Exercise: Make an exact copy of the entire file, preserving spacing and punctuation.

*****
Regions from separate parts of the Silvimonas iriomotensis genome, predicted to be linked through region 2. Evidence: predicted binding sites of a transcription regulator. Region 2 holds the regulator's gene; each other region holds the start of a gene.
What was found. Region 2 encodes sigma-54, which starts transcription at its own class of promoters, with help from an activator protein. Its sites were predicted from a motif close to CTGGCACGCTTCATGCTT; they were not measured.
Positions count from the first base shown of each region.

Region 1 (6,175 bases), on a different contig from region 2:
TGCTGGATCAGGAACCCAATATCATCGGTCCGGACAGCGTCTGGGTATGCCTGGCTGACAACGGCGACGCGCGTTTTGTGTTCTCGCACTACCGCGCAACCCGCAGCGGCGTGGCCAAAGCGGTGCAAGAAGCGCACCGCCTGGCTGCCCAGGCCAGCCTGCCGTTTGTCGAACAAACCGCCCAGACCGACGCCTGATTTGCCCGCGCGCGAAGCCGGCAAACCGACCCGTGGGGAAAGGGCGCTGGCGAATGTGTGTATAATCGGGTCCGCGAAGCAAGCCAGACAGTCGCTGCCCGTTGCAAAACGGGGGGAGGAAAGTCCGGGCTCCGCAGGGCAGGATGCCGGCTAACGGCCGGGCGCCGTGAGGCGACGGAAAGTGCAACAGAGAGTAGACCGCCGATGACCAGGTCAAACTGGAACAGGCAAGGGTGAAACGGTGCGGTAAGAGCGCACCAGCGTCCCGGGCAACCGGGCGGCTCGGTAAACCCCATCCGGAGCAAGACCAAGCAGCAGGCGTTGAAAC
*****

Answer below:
Regions from separate parts of the Silvimonas iriomotensis genome, predicted to be linked through region 2. Evidence: predicted binding sites of a transcription regulator. Region 2 holds the regulator's gene; each other region holds the start of a gene.
What was found. Region 2 encodes sigma-54, which starts transcription at its own class of promoters, with help from an activator protein. Its sites were predicted from a motif close to CTGGCACGCTTCATGCTT; they were not measured.
Positions count from the first base shown of each region.

Region 1 (6,175 bases), on a different contig from region 2:
TGCTGGATCAGGAACCCAATATCATCGGTCCGGACAGCGTCTGGGTATGCCTGGCTGACAACGGCGACGCGCGTTTTGTGTTCTCGCACTACCGCGCAACCCGCAGCGGCGTGGCCAAAGCGGTGCAAGAAGCGCACCGCCTGGCTGCCCAGGCCAGCCTGCCGTTTGTCGAACAAACCGCCCAGACCGACGCCTGATTTGCCCGCGCGCGAAGCCGGCAAACCGACCCGTGGGGAAAGGGCGCTGGCGAATGTGTGTATAATCGGGTCCGCGAAGCAAGCCAGACAGTCGCTGCCCGTTGCAAAACGGGGGGAGGAAAGTCCGGGCTCCGCAGGGCAGGATGCCGGCTAACGGCCGGGCGCCGTGAGGCGACGGAAAGTGCAACAGAGAGTAGACCGCCGATGACCAGGTCAAACTGGAACAGGCAAGGGTGAAACGGTGCGGTAAGAGCGCACCAGCGTCCCGGGCAACCGGGCGGCTCGGTAAACCCCATCCGGAGCAAGACCAAGCAGCAGGCGTTGAAAC